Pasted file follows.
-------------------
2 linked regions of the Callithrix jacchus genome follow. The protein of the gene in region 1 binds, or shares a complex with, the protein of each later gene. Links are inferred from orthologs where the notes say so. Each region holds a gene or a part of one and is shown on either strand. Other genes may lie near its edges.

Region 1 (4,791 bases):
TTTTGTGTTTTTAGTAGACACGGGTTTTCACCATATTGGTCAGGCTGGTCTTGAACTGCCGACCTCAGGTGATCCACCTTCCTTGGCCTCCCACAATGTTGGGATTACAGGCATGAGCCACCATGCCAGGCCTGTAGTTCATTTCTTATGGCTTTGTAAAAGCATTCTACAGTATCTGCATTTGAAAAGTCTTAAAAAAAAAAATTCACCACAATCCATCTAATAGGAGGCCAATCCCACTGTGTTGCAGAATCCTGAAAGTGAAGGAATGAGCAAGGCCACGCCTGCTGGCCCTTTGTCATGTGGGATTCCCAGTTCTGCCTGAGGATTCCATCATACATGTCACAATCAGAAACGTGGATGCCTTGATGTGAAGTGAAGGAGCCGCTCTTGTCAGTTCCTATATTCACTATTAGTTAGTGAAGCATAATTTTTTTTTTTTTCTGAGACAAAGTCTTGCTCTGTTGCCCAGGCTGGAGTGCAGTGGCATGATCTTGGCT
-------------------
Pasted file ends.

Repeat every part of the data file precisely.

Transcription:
2 linked regions of the Callithrix jacchus genome follow. The protein of the gene in region 1 binds, or shares a complex with, the protein of each later gene. Links are inferred from orthologs where the notes say so. Each region holds a gene or a part of one and is shown on either strand. Other genes may lie near its edges.

Region 1 (4,791 bases):
TTTTGTGTTTTTAGTAGACACGGGTTTTCACCATATTGGTCAGGCTGGTCTTGAACTGCCGACCTCAGGTGATCCACCTTCCTTGGCCTCCCACAATGTTGGGATTACAGGCATGAGCCACCATGCCAGGCCTGTAGTTCATTTCTTATGGCTTTGTAAAAGCATTCTACAGTATCTGCATTTGAAAAGTCTTAAAAAAAAAAATTCACCACAATCCATCTAATAGGAGGCCAATCCCACTGTGTTGCAGAATCCTGAAAGTGAAGGAATGAGCAAGGCCACGCCTGCTGGCCCTTTGTCATGTGGGATTCCCAGTTCTGCCTGAGGATTCCATCATACATGTCACAATCAGAAACGTGGATGCCTTGATGTGAAGTGAAGGAGCCGCTCTTGTCAGTTCCTATATTCACTATTAGTTAGTGAAGCATAATTTTTTTTTTTTTCTGAGACAAAGTCTTGCTCTGTTGCCCAGGCTGGAGTGCAGTGGCATGATCTTGGCT